Most of the IMFL sold in canteens of military units or establishments are also spurious with many of them refilled in Assam and are usually known by hard core drinkers as “Khatkhati” liquor. In our country some states have their own unique liquor or wine. Royal Mawalin and Kesar Kasturi of Rajasthan, Chaang of Sikkim, Apong of Himalayan belt, Amrut Singlt Malt whiskey of Karnataka manufactured in Bengalaru, Kallu of Andhdra, wines of Nashik, Once when I was in Kerala, I noticed a signboard marked as ‘TODI’ (Toddy) and one person wearing a lungree and a vest was busy roasting/frying unskinned groundnuts on a big vessel upon a big fire. I thought it was a local hotel, but my curiosity got the better of me and I went inside. I hadn’t expected that there’d be such a huge crowd inside the crammed room and toddy was flowing everywhere. There was no meat, only roasted groundnut. Curious again, I took one sip with reluctance but the flavor welcomed my taste buds. As I am not a wine connoisseur I can’t exactly describe the taste but the roasted groundnut and coconut flavoured toddy seemed to be made for each other. From one sip, I climbed the chart upto half a litre and then it did its homework inside my brain. It would be very cruel on my part to say that its not unique. Its unique, just like ‘Feni’, the local brew of Goa. Likewise, our state’s ‘Chamelei’ of Sekmai now bottled as ‘Nongoubi’ has the uniqueness to climb lofty heights in the world of liquor. It has the potential to enter the liquor bout and beat many of its rivals and is promising enough even to become an international brand. Its upto the state government to materialize it. Mention may be made of DesmondJi of Rajasthan which has already turned out into an international favourite and Johnny Walker of Indian origin stealing the international lime-light in the world of liquor. When it comes to local wine, Sekmai’s “Nongoubi” is famous for its uniqueness and comes at par with others that are popular. It will be a rightful step if this Sekmai product is exported to other states of India. It is already a known fact that it will occupy a big sloth in the world of liquor. Encouragement by the state government will go a long way in exposing this product even outside the country.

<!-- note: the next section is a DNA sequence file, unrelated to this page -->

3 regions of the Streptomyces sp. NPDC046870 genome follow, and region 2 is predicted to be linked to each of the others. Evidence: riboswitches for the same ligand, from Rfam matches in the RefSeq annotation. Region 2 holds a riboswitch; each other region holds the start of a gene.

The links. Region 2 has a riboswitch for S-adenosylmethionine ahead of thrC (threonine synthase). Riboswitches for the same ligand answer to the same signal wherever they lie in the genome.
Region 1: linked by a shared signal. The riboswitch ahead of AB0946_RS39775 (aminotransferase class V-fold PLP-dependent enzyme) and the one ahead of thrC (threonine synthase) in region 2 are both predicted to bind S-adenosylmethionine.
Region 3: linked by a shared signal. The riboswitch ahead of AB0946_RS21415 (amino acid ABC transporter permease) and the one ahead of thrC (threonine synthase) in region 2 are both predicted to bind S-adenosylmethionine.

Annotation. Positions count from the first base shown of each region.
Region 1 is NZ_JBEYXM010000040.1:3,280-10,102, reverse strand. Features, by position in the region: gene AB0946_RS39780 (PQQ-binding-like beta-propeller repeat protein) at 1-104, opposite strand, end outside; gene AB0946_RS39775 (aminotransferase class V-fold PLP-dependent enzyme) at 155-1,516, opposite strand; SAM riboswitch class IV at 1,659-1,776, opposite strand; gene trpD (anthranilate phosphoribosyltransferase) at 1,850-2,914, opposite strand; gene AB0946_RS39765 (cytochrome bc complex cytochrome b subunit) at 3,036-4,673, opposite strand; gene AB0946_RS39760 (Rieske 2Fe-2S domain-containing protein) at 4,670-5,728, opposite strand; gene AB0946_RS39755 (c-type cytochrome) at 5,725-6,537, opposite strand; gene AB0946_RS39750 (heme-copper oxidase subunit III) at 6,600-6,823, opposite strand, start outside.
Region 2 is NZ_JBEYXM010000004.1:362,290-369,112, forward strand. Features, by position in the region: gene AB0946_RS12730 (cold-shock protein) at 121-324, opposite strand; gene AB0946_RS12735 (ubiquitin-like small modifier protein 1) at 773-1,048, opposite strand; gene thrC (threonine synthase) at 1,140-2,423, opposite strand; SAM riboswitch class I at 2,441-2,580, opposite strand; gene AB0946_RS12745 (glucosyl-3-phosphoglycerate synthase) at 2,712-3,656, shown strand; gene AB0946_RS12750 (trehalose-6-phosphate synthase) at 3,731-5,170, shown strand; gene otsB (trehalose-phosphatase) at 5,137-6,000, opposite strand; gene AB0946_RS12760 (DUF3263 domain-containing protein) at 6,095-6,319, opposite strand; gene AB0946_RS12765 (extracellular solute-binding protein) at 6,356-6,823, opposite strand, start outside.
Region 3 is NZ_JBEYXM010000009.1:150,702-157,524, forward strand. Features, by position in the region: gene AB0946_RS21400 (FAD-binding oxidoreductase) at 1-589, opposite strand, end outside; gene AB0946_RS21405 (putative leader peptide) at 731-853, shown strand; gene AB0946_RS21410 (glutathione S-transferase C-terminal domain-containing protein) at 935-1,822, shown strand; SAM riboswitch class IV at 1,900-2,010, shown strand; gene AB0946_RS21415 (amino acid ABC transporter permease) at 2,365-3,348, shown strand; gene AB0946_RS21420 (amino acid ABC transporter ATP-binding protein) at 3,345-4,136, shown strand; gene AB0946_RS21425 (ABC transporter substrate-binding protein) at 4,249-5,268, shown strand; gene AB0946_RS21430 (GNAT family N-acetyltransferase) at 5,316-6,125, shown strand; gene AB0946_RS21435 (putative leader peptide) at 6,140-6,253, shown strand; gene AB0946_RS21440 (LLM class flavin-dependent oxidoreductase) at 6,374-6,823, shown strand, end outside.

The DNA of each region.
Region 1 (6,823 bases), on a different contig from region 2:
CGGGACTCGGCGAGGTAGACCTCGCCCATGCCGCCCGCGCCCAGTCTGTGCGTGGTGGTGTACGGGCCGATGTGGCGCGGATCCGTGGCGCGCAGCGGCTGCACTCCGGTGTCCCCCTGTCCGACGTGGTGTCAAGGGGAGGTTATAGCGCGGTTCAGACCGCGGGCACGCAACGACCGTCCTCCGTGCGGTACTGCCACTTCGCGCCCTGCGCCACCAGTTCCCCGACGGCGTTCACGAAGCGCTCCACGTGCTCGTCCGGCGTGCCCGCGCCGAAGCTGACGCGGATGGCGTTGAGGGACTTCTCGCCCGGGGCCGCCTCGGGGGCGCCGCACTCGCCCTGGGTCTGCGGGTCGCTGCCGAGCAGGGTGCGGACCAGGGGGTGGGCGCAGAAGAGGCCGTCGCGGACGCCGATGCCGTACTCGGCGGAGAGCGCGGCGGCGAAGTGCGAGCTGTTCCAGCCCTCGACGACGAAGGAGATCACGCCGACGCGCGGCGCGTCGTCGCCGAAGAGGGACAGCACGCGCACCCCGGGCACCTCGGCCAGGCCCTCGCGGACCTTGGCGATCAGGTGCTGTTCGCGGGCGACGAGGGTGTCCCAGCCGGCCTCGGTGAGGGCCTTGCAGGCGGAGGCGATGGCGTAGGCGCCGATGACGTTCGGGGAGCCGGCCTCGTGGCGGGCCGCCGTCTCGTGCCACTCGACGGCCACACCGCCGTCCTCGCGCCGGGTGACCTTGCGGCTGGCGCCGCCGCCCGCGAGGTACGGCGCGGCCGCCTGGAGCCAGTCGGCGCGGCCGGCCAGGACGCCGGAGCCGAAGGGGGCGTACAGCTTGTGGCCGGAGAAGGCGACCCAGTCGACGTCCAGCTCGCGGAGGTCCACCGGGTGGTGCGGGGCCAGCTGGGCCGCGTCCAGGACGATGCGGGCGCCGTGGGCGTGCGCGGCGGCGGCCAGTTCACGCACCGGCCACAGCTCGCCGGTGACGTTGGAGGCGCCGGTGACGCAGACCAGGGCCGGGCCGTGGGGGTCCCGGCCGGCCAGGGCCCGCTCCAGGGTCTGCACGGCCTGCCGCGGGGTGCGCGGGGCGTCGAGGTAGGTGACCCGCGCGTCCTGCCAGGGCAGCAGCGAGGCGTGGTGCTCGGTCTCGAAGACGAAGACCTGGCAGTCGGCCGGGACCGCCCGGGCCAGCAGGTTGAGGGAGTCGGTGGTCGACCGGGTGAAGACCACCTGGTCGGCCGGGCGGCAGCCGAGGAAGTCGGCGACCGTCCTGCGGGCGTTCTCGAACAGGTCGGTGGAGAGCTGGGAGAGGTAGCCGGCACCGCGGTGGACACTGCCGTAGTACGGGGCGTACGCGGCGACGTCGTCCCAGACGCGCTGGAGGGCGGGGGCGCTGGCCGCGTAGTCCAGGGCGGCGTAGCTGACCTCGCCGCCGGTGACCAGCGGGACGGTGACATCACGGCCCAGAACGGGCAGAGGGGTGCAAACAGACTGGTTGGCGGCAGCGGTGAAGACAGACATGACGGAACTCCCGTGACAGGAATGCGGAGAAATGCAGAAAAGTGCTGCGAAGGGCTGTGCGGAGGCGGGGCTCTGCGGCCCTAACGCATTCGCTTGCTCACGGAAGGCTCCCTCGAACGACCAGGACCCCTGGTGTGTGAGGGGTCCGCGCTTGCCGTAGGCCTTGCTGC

The public is really pissed off and fed up with this ‘dry state’ status. It is high time the state government lift this ban on IMFL and do away with the chapter of imposition of dry state. The step will be a win-win situation. The public will spend less expenditure, in the mean time revenue will flow to the state exchequer which can be used for developmental purposes of the state. The public wants the lifting of ban on IMFL at the earliest. Mr Bald, the bold leader of our state, we don’t care whether the licenses for opening liquor shop goes to your relatives, closed ones or your friends. Let nepotism and favouritism get cocktailed in this regard, we don’t care. We only want to get wet. That’s all, no more, no less.


Please enter your comment!
Please enter your name here